# Exercise 3.3Z: Rectangular Pulse and Dirac Delta

Various rectangular pulses

We consider here a multitude of symmetrical rectangular functions  $x_k(t)$.  The individual rectangles differ in amplitudes (heights)

$$A_k = k \cdot A$$

and different pulse durations (widths)

$$T_k = T/k.$$

Let  $k$  be any positive value.

• The rectangular pulse  $x_1(t)$  shown in red has the amplitude   $A_1 = {A} = 2 \,\text{V}$  and the duration  $T_1 = {T} = 500 \,µ\text{s}$.
• The pulse  $x_2(t)$ shown in blue is half as wide  ⇒   $T_2 =250 \,µ\text{s}$, but twice as high   ⇒   $A_2 = 4 \text{ V}$.

Hints:

• This task belongs to the chapter  Special Cases of Pulses.
• Use one of the functions  $\text{si}(x) = \sin(x)/x$  or  $\text{sinc}(x) = \sin(\pi x)/(\pi x)$.
• You can check your results using the two interactive applets
Pulses and Spectra,
Frequency & Impulse Responses.

### Questions

1

Which of the following statements are true regarding the spectrum  $X_1(f)$?

 The spectral value  $X_1(f = 0)$  is equal to  $10^{–3} \,\text{V/Hz}$. $X_1(f)$  has zeros at the interval of  $2 \,\text{kHz}$. $X_1(f)$  has zeros at the interval of  $4 \,\text{kHz}$.

2

Which of the following statements are true regarding the spectrum  $X_2(f)$?

 The spectral value is  $X_2(f = 0)$  is equal to  $10^{–3} \,\text{V/Hz}$. $X_2(f)$  has zeros at the interval of  $2\, \text{kHz}$. $X_2(f)$  has zeros at the interval of  $4 \,\text{kHz}$.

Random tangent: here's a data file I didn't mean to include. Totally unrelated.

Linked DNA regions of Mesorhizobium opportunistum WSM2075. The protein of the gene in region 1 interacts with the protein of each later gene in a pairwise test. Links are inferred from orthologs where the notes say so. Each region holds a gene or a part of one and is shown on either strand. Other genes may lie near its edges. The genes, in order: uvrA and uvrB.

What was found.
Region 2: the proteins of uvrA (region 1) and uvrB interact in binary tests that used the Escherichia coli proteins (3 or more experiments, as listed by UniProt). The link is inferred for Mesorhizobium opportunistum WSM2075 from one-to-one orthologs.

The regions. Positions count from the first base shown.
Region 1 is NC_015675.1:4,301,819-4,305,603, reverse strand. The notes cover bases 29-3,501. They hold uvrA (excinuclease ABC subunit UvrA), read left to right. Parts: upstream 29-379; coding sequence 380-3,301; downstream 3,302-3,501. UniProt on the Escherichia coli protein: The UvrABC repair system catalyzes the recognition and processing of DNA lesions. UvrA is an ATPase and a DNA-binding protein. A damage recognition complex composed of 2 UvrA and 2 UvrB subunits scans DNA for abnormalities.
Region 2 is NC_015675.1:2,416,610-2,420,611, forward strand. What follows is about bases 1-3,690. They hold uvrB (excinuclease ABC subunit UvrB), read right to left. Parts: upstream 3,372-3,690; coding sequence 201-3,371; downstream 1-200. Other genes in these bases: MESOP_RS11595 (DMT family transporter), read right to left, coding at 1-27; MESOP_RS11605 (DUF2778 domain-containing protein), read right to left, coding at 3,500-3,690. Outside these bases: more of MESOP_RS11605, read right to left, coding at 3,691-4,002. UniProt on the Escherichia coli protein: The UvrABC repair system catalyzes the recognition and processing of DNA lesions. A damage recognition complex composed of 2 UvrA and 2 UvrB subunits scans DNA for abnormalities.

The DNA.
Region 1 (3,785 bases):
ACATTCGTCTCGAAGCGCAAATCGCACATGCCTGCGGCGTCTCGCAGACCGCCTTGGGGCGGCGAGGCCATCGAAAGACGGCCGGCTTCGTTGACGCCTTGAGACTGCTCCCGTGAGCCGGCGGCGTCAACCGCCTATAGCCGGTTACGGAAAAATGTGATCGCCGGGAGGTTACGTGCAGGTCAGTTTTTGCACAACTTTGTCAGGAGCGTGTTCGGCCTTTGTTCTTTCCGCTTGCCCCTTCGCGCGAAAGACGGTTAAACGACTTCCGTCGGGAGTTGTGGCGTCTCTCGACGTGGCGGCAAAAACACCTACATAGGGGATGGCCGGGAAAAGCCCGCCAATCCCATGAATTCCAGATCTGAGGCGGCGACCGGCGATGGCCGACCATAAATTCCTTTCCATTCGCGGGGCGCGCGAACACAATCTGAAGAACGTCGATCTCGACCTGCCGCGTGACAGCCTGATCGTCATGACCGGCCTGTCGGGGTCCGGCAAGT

3

Let  $k = 10$.  Calculate the frequency  $f_{10}$  of the first zero and the spectral value at  $f = 2 \,\text{kHz}$.

 $f_{10} \ = \$  $\text{kHz}$ $X_{10}(f = 2 \text{kHz})\ = \$  $\text{mV/Hz}$

4

What is the spectral value at  $f = 2 \,\text{kHz}$  in the limiting case  $k \rightarrow \infty$?  Interpret the result.

 $X_{\infty}(f = 2 \,\text{kHz})\ = \$  $\text{mV/Hz}$

### Solutions

#### Solution

(1)  The proposed solutions 1 and 2 are correct:

• The spectral value at frequency  $f = 0$  is always equal to the area under the time function according to  the first Fourier integral :
$$X( f ) = \int_{ - \infty }^{ + \infty } {x( t )} \cdot {\rm{e}}^{ - {\rm{j2\pi }}ft} \hspace{0.1cm} {\rm d}t \hspace{0.5cm} \Rightarrow \hspace{0.5cm} \;X( {f = 0} ) = \int_{ - \infty }^{ + \infty } {x( t )}\hspace{0.1cm} {\rm d}t.$$
• In the present case, the pulse area is always  $A \cdot T = 10^{–3} \,\text{Vs} = 1\, \text{mV/Hz}$.
• Because of  $T_1 = 500 \,µ\text{s}$  the spectrum  $X_1(f)$  has zero crossings at the interval  $f_1 = 1/T_1 = 2 \,\text{kHz}$ .

(2)  The proposed solutions 1 and 3 are correct:

• Due to equal pulse areas, the spectral value is not changed at the frequency  $f = 0$ .
• The equidistant zero crossings now occur at the interval  $f_2 = 1/T_2 = 4 \,\text{kHz}$.

(3)  Zero crossings occur at multiples of  $f_{10} = 1/T_{10} = 20 \,\text{kHz}$, and the spectral function is:

$$X_{10} ( f ) = X_0 \cdot {\mathop{\rm si}\nolimits} ( {{\rm{\pi }}f/f_{10} } ).$$
• At frequency  $f = 2 \,\text{kHz}$   the argument of the  $\rm si$-function is equal to  $\pi/10$  $($or  $18^{\circ})$:
$$X_{10} ( {f = 2\;{\rm{kHz}}}) = 10^{ - 3} \;{\rm{V/Hz}} \cdot \frac{{\sin ( {18^\circ } )}}{{{\rm{\pi /10}}}} \hspace{0.15 cm}\underline{= 0.984 \;{\rm{mV/Hz}}}{\rm{.}}$$

(4)  In the limiting case  $k \rightarrow \infty$  the then infinitely high and infinitely narrow  Rectangular pulse  changes into the  Dirac delta impulse.

• Its spectrum is constant for all frequencies.
• Thus the spectral value  $X_{\infty}(f = 2 \,\text{kHz})\hspace{0.15 cm}\underline{=1 \text{ mV/Hz}}$  also applies at the frequency   $f = 2 \,\text{kHz}$ .